Young Adults Living With Their Parents To Save Money During The Pandemic
The coronavirus has had a number of profound effects on society as we know it, and it should be interesting to see what the effects are when it is all over. Until that occurs, the Wuhan virus will continue to affect our lives as we have learned in a few ways, ranging from how we look at cleaning surfaces to how we safely run our businesses. One of those effects has been that something that has not been seen for generations, young adults living with their parents as a matter of choice, returning to part of how we live. It should be interesting to see what the effects of this will be long term, but for now, everyone is busy trying to find their balance.
The Statistical Interest
As per Pew Research Center studies, there was an increase of 52% of young adults (those between 18 and 24 years of age) living with parents in July, as compared to 47% in February. Put another way, that an increase of 600,000 young adults. While the increases were seen across the board, both in terms of racial and ethnic groups as well as by living area, the largest amount of growth was seen in white young adults. This has not been seen since the time of the Great Depression when about 50% of all young adults lived with their parents. While there was a peak during the 1950s and 1960s, it was not this high. It should be noted that there are no statistics available prior to the 1930s.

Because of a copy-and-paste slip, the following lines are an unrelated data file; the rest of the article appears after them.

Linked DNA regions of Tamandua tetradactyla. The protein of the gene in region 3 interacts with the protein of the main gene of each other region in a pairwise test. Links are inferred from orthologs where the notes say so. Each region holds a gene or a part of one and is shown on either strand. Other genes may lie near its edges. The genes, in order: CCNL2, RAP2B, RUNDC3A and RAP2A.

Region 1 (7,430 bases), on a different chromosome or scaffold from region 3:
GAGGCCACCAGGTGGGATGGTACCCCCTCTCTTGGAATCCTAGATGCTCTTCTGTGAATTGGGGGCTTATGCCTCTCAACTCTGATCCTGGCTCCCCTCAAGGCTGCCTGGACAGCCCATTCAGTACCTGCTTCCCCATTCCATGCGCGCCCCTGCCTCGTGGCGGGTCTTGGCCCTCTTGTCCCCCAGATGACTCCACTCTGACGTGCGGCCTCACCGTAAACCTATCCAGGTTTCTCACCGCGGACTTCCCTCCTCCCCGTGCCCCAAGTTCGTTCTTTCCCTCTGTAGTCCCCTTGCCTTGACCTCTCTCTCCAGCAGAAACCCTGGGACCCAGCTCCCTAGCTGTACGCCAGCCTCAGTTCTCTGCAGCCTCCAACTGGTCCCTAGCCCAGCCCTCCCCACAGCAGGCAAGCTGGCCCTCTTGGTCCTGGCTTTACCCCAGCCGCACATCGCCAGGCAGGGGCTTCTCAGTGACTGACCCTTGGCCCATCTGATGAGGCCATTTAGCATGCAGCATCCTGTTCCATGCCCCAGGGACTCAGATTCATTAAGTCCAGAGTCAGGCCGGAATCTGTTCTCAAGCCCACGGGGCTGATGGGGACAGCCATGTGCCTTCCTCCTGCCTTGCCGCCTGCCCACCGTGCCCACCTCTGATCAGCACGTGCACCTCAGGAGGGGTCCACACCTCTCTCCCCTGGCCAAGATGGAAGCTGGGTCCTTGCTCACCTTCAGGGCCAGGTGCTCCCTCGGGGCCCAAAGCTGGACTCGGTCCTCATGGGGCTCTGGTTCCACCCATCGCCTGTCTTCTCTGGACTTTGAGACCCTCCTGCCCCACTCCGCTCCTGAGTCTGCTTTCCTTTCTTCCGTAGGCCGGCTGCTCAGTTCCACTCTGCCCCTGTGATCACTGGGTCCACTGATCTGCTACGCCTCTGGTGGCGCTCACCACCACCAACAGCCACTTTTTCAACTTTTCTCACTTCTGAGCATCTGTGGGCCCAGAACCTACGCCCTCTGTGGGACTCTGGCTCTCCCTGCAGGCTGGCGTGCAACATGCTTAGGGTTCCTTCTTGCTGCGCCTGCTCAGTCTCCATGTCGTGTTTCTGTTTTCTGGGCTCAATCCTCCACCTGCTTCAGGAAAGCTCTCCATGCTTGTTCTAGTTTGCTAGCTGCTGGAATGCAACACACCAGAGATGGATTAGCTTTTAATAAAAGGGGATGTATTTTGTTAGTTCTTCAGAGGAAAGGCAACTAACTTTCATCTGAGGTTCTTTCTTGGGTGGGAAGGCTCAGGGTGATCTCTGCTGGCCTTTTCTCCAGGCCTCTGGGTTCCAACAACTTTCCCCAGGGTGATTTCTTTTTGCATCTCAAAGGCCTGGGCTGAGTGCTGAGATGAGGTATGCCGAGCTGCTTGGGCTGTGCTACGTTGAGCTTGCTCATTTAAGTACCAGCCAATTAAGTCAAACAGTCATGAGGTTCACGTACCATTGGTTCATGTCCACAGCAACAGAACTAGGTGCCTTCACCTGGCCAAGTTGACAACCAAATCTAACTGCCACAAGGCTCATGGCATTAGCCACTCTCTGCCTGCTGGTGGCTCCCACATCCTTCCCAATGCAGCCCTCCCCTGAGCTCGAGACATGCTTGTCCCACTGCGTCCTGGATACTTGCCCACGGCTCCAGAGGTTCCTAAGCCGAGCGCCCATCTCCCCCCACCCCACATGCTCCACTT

The Reasons Involved
The reasons are pretty much economic; the young adults have been hit hard by this year's pandemic. They are also the group most likely to move than other groups, with roughly 9% of all young adults moving back in with their parents, either permanently or until things get better. Slightly more, 10%, had someone move into their household. Among all adults who moved due to the coronavirus, 23% did so because their college campus had shut down due to health concerns with 18% due to financial issues such as an employer cutting back jobs or just shutting down.
Interestingly, the reasons are pretty much the same as they were in the 1930s. By working together the family is better able to save money on bills and is better able to consolidate their funds. With colleges and jobs becoming more and more remote, that is, accessible due to the internet and therefore able to happen anywhere, it simply makes better sense for the family to be in one location rather spread out all over the map. While this trend is likely to continue as long as the pandemic persists, it should be interesting to see if the trend itself persists once it is over.
Millennials are moving back in with parents during the coronavirus quarantine | New York Post